Last week, a class-action lawsuit was filed against Coinbase, accusing the popular cryptocurrency exchange of insider trading. The allegations stemmed from the inclusion of Bitcoin Cash (BCH) in December of last year. In the suit, the plaintiff was looking for a jury trial to argue for the recuperation of losses he and other investors incurred in conjunction with the launch.
First, a little background for those that may have missed it. When Coinbase announced that Bitcoin Cash trading was live, the digital currency’s price skyrocketed. Investors jumped on both Coinbase and its sister exchange, GDAX, and BCH jumped to $8,500 in four minutes. Coinbase then turned off the lights on BCH and trading was suspended. Those that had already put their money into the coin had no way to exit prior to Coinbase’s move, and were left taking a hit as BCH’s price normalized to that found on other exchanges.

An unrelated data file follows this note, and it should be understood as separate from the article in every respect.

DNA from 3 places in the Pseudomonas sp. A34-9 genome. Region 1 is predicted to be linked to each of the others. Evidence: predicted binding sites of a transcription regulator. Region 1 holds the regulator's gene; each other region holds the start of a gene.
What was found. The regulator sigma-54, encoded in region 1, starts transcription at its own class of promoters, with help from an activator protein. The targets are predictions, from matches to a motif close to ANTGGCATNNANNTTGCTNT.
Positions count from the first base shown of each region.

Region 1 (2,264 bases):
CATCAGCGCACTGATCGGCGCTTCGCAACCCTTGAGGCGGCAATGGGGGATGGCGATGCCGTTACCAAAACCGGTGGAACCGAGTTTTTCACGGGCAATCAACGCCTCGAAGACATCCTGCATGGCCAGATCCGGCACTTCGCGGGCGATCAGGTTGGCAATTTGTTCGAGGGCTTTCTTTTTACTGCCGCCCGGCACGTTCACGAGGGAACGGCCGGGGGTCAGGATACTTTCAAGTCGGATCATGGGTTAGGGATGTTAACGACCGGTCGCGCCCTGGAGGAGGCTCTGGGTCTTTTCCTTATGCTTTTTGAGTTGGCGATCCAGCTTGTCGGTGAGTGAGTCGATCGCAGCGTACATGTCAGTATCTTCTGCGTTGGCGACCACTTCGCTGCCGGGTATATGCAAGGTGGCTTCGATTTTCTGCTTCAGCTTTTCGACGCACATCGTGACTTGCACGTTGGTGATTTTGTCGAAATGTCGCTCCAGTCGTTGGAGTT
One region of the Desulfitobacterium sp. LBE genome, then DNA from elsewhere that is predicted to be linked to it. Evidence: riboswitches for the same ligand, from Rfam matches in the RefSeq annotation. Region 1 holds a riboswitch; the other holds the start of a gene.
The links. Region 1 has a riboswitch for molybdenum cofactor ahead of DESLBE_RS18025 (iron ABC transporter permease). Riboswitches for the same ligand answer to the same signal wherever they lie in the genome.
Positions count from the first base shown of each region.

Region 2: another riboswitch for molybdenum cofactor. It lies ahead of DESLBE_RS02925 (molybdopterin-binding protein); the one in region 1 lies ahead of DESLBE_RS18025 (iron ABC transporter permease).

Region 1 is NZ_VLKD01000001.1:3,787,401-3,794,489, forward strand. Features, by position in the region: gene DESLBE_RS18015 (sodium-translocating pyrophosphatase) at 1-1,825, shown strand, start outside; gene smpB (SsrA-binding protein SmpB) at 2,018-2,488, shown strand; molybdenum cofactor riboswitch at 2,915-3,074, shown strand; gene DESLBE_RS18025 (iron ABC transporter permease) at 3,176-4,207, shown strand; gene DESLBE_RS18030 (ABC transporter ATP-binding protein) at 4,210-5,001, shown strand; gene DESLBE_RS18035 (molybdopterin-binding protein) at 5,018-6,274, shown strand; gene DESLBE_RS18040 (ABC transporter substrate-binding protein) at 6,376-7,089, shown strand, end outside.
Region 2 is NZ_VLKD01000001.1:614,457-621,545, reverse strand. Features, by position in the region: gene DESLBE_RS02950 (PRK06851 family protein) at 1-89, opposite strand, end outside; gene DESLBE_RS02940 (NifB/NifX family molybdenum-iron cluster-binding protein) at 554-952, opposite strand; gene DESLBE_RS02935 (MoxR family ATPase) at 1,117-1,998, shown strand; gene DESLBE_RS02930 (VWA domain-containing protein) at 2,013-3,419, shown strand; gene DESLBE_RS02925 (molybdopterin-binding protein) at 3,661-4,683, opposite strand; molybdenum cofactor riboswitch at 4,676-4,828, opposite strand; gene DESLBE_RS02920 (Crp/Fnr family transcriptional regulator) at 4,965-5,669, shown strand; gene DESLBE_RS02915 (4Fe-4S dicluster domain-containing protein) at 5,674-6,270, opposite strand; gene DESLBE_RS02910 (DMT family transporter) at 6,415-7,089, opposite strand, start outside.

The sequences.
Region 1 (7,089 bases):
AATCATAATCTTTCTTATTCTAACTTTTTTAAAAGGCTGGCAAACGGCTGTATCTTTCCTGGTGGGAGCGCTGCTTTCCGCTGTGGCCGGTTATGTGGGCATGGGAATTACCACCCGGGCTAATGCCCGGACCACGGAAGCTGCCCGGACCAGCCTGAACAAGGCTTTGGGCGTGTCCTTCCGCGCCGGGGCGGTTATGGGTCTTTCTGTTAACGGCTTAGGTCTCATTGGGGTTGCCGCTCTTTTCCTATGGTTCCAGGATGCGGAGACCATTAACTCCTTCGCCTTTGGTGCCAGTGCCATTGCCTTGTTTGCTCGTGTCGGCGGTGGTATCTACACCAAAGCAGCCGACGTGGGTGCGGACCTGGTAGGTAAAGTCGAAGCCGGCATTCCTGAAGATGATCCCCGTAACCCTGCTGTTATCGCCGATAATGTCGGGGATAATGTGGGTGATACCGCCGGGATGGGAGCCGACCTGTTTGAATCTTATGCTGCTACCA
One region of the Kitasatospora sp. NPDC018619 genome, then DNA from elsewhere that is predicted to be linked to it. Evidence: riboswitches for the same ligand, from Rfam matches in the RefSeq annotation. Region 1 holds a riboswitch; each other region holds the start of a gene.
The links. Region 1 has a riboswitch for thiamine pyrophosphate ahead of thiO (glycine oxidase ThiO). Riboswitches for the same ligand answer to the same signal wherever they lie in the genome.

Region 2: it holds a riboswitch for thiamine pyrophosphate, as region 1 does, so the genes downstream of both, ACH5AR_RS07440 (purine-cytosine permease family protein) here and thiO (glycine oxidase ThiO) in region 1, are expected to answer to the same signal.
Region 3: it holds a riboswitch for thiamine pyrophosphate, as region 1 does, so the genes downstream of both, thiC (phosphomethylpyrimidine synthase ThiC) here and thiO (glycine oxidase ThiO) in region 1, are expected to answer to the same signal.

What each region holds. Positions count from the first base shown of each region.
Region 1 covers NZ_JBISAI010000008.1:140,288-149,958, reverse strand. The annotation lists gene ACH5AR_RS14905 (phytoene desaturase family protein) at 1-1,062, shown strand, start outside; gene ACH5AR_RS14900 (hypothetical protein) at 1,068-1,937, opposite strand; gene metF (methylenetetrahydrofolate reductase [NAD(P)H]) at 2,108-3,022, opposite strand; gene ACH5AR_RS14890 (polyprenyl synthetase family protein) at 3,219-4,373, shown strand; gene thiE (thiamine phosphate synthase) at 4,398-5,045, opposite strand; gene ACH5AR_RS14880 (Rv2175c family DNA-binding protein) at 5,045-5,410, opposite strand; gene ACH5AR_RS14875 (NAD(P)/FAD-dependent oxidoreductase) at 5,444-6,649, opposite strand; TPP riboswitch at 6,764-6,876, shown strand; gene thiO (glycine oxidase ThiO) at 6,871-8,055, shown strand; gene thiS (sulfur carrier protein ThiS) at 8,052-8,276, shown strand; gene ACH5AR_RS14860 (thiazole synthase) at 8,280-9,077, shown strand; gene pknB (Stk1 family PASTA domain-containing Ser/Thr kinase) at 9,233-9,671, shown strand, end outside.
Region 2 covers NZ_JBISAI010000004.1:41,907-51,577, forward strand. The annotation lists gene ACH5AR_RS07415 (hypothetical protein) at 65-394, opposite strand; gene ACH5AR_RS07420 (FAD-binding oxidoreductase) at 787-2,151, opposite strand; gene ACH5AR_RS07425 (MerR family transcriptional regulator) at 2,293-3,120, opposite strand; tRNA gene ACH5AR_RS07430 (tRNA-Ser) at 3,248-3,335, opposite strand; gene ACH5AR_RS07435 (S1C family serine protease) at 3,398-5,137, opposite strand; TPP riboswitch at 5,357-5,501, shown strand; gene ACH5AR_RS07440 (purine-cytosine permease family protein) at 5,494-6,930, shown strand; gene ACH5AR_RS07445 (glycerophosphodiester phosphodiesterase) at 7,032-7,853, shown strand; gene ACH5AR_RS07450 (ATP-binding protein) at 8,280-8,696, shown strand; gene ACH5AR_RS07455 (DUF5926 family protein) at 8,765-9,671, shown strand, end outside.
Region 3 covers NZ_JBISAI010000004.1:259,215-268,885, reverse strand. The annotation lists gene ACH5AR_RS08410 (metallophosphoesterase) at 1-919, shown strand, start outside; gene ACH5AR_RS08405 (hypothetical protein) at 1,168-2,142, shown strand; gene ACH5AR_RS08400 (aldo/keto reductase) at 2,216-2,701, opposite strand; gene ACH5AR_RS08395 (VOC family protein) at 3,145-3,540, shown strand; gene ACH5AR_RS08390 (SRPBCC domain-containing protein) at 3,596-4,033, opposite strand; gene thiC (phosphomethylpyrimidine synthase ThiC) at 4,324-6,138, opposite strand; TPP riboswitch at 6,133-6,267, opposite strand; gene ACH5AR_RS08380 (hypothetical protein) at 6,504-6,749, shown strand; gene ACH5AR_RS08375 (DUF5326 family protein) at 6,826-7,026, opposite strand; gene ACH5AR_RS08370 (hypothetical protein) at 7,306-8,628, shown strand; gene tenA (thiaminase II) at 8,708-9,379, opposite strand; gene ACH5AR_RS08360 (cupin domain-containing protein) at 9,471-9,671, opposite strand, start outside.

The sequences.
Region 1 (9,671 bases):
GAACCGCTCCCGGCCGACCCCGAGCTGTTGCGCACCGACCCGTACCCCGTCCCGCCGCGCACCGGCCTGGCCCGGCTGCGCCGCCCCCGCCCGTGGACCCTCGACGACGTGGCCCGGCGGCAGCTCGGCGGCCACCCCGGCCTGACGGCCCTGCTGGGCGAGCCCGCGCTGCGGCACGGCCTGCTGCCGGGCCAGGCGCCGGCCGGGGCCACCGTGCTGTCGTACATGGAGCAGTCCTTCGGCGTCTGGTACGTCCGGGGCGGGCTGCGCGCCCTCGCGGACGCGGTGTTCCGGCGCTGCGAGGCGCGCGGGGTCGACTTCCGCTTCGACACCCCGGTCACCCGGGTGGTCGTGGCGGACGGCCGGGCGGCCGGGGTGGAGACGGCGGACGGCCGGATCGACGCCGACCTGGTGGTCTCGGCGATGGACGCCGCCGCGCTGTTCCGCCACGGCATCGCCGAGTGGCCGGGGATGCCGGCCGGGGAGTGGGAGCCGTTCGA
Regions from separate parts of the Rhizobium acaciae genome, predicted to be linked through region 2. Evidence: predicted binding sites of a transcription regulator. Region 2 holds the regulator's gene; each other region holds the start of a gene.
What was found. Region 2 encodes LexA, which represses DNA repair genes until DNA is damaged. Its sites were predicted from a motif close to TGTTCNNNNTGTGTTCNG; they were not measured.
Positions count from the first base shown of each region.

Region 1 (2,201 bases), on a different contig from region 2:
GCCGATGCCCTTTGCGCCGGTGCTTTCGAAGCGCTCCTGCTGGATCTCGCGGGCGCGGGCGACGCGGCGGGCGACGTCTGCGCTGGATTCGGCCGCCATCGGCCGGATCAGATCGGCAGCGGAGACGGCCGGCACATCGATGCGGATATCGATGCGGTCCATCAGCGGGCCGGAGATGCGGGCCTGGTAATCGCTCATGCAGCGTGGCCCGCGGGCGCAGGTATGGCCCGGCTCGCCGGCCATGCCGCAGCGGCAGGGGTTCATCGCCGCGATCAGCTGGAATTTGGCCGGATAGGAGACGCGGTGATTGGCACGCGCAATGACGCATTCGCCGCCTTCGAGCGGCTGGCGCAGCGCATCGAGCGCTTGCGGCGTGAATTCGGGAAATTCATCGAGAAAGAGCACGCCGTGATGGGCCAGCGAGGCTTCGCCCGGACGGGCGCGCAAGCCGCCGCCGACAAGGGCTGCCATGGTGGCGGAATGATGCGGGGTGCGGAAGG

This was when the accusations of insider trading started to fly. Coinbase was accused of allowing its inner circle to win big on the announcement of the trading, which it vehemently denied. Since an entire team of people was required to facilitate the launch, it’s impossible to keep the move a secret. Most weren’t buying the rebuttal, though, and talks of a lawsuit began to make their way through crypto circles on social media.
The newly-submitted, 18-page lawsuit alleged that Coinbase tipped its employees a full month prior to the official launch. The complaint stated that customers who placed trade, purchase or sale orders on the BCH launch date incurred significant financial losses. An excerpt from the suit reads: “On December 19, 2017, a month after tipping off its own employees as to when it would commence fully supporting BCH, Coinbase suddenly announced that it was opening up its books to the buying and selling of BCH within minutes after its announcements.”
Coinbase Inc., GDAX, David Farmer and Coinbase CEO Brian Armstrong were all named as defendants in the lawsuit. It was filed in California and led by Jeffrey Berk, an investor who claimed to have lost a substantial amount of money as a result of the debacle. Berk was represented by Green and Noblin P.C. and the Grant Law Firm. There was no information available regarding how much money was potentially lost by the investors.